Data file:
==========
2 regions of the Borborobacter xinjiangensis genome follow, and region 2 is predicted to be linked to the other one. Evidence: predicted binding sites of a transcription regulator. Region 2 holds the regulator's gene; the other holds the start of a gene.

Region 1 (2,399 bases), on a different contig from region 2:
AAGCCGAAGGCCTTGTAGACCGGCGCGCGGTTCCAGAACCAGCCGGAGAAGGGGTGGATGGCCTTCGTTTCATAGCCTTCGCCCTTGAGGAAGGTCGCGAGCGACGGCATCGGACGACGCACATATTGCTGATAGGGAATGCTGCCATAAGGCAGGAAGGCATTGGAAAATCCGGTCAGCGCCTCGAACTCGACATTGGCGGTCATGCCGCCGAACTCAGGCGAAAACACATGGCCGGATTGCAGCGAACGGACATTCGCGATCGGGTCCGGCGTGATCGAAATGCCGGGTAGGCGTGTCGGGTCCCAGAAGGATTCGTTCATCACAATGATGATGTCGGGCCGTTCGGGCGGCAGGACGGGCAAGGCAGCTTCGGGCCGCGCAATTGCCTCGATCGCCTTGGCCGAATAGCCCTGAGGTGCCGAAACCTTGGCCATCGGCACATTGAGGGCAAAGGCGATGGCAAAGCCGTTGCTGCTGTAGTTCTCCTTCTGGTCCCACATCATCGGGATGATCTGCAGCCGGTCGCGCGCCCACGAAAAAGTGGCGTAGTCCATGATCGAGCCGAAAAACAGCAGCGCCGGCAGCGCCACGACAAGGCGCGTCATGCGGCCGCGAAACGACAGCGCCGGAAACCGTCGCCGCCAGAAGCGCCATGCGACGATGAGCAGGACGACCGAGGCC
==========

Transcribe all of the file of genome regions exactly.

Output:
2 regions of the Borborobacter xinjiangensis genome follow, and region 2 is predicted to be linked to the other one. Evidence: predicted binding sites of a transcription regulator. Region 2 holds the regulator's gene; the other holds the start of a gene.

Region 1 (2,399 bases), on a different contig from region 2:
AAGCCGAAGGCCTTGTAGACCGGCGCGCGGTTCCAGAACCAGCCGGAGAAGGGGTGGATGGCCTTCGTTTCATAGCCTTCGCCCTTGAGGAAGGTCGCGAGCGACGGCATCGGACGACGCACATATTGCTGATAGGGAATGCTGCCATAAGGCAGGAAGGCATTGGAAAATCCGGTCAGCGCCTCGAACTCGACATTGGCGGTCATGCCGCCGAACTCAGGCGAAAACACATGGCCGGATTGCAGCGAACGGACATTCGCGATCGGGTCCGGCGTGATCGAAATGCCGGGTAGGCGTGTCGGGTCCCAGAAGGATTCGTTCATCACAATGATGATGTCGGGCCGTTCGGGCGGCAGGACGGGCAAGGCAGCTTCGGGCCGCGCAATTGCCTCGATCGCCTTGGCCGAATAGCCCTGAGGTGCCGAAACCTTGGCCATCGGCACATTGAGGGCAAAGGCGATGGCAAAGCCGTTGCTGCTGTAGTTCTCCTTCTGGTCCCACATCATCGGGATGATCTGCAGCCGGTCGCGCGCCCACGAAAAAGTGGCGTAGTCCATGATCGAGCCGAAAAACAGCAGCGCCGGCAGCGCCACGACAAGGCGCGTCATGCGGCCGCGAAACGACAGCGCCGGAAACCGTCGCCGCCAGAAGCGCCATGCGACGATGAGCAGGACGACCGAGGCC